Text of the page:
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Are Scientists Taking Orders from Pat Robertson?

A Salon.com essay accuses the Intelligent Design movement of being primarily an arm of conservative Republicans and the religious right. Published in Christianity Today

Faithful readers of Books & Culture may recall Larry Arnhart's essay on Edward Wilson's Consilience [November/December 1999], in which Arnhart — who is professor of political science at Northern Illinois University and author of Darwinian Natural Right: The Biological Ethics of Human Nature — argued for the compatibility of Darwinian and Christian perspectives. Last week the online magazine Salon posted a piece by Arnhart under the heading "Assault on Evolution: The religious right takes its best shot at Darwin with 'intelligent design' theory."

Arnhart provides an overview and critique of the ID movement, with attention to recent work by William Dembski and Jonathan Wells, and concludes much as he did in his Books & Culture piece. At some points Arnhart's criticism is persuasive — as when, for example, along with many other critics, he notes ID's failure so far to mount any sort of research program that would offer alternatives to Darwinian orthodoxy. Some criticisms misfire. For example, having summarized Dembski's argument about analogies between everyday uses of "the design inference" (when we assess whether or not an event has occurred as a result of purposeful intent) and evidence for a "cosmic designer," Arnhart faults Dembski for not specifying the precise manner in which the Designer has worked. But that is simply not Dembski's brief, and his argument must be assessed on other grounds.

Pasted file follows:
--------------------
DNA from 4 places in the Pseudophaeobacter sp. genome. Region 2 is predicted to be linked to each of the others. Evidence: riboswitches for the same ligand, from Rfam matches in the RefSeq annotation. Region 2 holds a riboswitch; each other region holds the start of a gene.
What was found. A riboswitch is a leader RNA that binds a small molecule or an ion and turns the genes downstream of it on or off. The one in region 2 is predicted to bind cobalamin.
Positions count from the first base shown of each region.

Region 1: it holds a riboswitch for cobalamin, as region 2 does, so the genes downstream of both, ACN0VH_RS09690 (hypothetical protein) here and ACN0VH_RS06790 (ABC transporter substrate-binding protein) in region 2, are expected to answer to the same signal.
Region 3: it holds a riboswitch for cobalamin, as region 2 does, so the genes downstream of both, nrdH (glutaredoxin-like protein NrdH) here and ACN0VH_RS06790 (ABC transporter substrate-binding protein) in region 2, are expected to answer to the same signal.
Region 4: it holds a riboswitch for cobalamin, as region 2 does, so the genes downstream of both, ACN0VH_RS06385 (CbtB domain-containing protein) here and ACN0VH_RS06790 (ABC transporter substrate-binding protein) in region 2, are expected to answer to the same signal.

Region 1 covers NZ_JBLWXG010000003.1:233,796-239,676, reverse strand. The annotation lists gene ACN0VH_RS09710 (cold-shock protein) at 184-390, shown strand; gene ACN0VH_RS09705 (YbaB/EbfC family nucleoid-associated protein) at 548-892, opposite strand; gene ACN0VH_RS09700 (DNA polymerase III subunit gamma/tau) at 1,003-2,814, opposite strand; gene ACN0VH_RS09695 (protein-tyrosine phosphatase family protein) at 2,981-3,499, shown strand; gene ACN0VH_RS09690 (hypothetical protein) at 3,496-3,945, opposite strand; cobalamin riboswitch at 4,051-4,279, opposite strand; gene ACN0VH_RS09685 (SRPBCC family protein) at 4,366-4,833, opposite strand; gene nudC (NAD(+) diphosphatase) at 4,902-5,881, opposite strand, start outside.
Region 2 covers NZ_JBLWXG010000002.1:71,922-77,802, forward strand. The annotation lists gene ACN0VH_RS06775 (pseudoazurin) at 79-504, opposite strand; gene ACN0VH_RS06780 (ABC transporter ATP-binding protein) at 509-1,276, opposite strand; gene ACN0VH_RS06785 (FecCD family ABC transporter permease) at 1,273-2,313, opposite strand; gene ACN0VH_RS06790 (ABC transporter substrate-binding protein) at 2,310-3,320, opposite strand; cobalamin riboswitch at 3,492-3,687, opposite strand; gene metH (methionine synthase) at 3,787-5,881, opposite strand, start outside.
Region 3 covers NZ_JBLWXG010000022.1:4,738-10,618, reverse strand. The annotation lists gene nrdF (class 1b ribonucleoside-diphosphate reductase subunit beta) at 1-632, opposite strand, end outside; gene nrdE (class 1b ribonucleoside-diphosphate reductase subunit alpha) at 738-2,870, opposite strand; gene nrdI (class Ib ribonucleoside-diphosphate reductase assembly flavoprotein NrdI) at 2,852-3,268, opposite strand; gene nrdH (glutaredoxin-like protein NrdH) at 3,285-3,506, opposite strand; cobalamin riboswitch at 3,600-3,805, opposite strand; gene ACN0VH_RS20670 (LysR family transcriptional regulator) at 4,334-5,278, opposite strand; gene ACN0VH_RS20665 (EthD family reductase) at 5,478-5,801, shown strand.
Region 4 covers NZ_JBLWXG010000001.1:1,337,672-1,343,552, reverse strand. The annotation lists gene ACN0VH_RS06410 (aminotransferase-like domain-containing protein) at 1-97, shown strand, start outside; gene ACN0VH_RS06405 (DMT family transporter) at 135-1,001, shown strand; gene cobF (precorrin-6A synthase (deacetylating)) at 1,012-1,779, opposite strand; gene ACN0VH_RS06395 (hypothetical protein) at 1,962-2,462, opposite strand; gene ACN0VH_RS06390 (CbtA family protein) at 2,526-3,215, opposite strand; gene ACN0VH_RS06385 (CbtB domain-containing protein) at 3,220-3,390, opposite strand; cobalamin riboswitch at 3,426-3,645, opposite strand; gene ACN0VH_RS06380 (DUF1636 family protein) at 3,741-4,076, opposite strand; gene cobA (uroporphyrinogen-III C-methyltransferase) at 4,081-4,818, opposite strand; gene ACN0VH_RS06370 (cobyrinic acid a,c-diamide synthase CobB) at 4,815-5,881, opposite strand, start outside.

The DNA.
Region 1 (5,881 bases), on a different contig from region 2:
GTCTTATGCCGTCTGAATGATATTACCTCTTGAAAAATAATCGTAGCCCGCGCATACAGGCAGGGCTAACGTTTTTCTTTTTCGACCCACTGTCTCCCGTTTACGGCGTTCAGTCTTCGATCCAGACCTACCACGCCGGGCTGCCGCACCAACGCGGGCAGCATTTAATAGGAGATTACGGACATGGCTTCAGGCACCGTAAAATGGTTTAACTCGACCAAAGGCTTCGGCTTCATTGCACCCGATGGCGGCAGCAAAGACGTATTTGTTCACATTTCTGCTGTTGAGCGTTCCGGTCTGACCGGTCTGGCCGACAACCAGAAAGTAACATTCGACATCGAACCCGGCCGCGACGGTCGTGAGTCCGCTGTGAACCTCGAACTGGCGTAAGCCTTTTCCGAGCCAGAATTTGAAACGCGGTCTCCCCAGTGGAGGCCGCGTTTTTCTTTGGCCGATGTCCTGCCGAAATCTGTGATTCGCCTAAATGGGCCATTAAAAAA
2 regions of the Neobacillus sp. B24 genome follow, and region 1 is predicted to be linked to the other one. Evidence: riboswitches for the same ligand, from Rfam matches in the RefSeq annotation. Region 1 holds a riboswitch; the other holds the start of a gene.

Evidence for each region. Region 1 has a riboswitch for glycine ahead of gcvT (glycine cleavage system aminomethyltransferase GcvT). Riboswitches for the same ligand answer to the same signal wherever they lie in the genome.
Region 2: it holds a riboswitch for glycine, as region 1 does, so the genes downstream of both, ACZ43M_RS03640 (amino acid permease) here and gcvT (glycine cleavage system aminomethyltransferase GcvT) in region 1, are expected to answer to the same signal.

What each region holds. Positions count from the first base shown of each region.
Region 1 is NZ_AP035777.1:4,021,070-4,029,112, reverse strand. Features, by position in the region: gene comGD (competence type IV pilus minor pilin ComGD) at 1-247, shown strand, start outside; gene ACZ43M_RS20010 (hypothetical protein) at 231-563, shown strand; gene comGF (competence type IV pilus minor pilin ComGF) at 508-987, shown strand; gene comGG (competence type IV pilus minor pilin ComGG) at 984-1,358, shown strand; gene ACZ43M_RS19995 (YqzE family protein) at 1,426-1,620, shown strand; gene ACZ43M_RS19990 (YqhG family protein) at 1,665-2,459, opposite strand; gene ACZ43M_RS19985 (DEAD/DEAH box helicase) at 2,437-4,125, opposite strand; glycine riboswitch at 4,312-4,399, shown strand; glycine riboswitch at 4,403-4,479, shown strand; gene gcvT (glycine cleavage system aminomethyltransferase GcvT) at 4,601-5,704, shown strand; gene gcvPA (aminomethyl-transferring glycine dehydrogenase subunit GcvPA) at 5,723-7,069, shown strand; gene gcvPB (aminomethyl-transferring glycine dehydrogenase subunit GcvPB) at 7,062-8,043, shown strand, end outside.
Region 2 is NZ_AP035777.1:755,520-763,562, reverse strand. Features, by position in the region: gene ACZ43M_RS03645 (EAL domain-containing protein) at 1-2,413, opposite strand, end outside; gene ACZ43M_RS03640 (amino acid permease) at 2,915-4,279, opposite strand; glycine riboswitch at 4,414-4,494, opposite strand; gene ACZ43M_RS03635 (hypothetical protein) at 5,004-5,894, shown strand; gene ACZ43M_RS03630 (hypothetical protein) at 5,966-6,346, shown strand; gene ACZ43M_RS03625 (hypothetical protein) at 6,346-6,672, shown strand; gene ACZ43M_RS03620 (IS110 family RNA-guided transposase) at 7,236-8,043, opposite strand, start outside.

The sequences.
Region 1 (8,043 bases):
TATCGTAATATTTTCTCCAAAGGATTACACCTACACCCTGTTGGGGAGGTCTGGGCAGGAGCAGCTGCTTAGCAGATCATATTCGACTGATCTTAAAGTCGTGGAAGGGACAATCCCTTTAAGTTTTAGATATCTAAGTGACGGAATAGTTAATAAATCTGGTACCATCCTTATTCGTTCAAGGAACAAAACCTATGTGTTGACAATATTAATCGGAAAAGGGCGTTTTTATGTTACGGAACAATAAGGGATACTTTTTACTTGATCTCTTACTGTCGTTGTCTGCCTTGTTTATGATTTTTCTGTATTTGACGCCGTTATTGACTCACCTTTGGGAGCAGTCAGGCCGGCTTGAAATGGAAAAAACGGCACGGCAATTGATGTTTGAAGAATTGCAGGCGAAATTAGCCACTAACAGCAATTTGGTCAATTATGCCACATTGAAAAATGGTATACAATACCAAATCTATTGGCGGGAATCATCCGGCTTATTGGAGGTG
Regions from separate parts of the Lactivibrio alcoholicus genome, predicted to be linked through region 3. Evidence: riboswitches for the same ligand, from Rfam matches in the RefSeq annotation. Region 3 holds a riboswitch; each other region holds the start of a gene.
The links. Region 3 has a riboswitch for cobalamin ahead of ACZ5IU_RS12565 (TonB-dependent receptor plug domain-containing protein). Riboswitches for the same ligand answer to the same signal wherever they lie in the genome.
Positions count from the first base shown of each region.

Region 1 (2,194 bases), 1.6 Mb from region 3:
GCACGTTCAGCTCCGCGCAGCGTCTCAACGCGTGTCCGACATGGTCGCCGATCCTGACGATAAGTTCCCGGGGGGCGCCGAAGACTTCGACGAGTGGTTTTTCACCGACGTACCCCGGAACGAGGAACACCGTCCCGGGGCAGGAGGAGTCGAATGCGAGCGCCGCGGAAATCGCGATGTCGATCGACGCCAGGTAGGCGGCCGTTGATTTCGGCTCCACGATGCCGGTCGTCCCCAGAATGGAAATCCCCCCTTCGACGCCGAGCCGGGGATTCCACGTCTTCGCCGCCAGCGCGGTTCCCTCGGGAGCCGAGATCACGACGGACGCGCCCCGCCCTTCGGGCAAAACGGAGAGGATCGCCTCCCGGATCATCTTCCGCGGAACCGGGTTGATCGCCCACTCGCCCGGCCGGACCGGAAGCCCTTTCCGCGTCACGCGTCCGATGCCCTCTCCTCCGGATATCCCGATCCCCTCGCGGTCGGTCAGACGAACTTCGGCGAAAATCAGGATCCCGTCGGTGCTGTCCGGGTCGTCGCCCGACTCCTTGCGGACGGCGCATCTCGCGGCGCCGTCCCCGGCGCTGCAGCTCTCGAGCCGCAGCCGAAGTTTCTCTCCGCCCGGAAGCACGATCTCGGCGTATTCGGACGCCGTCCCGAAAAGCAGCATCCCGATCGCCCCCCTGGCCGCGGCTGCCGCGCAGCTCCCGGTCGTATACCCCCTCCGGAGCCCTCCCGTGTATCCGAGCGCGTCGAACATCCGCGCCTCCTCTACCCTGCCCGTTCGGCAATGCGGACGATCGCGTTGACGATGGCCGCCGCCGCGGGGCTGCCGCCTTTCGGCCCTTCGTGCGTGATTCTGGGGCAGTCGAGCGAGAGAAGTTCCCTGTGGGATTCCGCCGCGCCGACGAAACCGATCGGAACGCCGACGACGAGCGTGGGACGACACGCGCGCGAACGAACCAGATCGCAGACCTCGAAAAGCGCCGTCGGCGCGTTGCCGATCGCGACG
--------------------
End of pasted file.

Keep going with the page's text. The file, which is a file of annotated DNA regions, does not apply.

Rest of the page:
Much of this — much of Arnhart's piece — will of course sound familiar to readers who have been following the ID debate in the pages of B&C and elsewhere. But one aspect of Arnhart's treatment of this debate in the Salon piece stands out: the way in which he frames ID as an arm of the "religious right." So for example he makes much of the fact that the Discovery Institute, which underwrites most of the work of the ID movement, is "led by conservative Republicans." These are people, he warns, who see themselves as engaged in "something like a holy war" against the "corrosive materialism and atheism of modern scientific naturalism."

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